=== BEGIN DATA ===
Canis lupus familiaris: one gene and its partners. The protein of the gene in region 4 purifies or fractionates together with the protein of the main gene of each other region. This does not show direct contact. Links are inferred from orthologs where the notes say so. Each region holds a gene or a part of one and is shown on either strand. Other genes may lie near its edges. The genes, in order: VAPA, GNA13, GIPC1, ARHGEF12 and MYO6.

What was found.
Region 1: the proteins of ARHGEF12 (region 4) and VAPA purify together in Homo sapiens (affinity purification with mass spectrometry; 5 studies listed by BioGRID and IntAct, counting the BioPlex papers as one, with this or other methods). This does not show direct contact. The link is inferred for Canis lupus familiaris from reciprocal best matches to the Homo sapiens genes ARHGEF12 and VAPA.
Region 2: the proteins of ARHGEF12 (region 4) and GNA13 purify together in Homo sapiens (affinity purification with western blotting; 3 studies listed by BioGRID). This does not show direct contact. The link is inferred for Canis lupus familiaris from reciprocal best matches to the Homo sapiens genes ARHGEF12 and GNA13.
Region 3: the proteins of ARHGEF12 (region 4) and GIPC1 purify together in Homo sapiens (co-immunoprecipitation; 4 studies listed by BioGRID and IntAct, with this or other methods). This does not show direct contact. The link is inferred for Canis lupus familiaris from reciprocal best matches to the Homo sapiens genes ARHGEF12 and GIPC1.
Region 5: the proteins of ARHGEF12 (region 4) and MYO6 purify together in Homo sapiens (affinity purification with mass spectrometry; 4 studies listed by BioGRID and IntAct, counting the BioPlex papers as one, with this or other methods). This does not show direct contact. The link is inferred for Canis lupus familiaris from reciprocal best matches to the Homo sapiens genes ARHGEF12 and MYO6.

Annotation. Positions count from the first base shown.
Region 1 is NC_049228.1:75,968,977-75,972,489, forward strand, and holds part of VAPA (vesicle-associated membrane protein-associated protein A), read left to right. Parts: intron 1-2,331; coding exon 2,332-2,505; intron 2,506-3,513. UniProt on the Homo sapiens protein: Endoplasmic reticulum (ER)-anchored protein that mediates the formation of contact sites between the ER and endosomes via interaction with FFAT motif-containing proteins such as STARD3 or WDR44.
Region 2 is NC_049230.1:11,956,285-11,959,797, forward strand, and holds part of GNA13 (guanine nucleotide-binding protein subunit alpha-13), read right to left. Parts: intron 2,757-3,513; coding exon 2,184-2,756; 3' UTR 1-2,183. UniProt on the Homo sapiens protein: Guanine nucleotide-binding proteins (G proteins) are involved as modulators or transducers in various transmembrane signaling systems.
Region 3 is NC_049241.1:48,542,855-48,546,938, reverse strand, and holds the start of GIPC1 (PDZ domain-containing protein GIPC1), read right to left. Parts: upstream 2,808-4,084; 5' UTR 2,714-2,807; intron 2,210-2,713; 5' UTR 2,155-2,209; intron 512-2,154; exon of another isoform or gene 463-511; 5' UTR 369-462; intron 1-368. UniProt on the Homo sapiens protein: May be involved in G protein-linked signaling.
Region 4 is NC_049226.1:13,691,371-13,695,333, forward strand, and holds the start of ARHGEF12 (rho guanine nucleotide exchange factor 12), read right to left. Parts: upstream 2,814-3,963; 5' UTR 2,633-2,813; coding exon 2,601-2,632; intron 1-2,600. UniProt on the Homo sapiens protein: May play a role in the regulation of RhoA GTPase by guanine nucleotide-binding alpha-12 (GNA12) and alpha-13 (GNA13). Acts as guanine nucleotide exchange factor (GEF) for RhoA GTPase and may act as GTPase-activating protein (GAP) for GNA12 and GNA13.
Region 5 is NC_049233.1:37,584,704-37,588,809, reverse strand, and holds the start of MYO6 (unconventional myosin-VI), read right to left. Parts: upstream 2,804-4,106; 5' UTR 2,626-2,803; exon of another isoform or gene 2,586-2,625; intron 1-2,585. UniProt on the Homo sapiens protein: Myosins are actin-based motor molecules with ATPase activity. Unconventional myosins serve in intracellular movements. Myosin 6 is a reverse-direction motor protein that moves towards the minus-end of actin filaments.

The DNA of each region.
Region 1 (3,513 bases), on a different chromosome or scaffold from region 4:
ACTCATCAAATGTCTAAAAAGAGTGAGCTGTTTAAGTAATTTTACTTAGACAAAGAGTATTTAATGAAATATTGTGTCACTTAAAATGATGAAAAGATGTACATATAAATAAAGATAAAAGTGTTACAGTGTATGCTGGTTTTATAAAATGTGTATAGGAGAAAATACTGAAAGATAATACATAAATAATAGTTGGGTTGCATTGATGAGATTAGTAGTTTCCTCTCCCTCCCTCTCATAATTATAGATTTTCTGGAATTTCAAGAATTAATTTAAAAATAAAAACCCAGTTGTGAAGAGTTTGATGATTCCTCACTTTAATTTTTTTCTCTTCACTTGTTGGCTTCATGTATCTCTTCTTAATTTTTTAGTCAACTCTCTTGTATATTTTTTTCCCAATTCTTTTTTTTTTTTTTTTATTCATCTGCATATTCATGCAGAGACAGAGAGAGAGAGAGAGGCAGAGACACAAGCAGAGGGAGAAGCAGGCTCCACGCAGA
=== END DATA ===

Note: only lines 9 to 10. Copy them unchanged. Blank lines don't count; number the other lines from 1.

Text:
Region 2 is NC_049230.1:11,956,285-11,959,797, forward strand, and holds part of GNA13 (guanine nucleotide-binding protein subunit alpha-13), read right to left. Parts: intron 2,757-3,513; coding exon 2,184-2,756; 3' UTR 1-2,183. UniProt on the Homo sapiens protein: Guanine nucleotide-binding proteins (G proteins) are involved as modulators or transducers in various transmembrane signaling systems.
Region 3 is NC_049241.1:48,542,855-48,546,938, reverse strand, and holds the start of GIPC1 (PDZ domain-containing protein GIPC1), read right to left. Parts: upstream 2,808-4,084; 5' UTR 2,714-2,807; intron 2,210-2,713; 5' UTR 2,155-2,209; intron 512-2,154; exon of another isoform or gene 463-511; 5' UTR 369-462; intron 1-368. UniProt on the Homo sapiens protein: May be involved in G protein-linked signaling.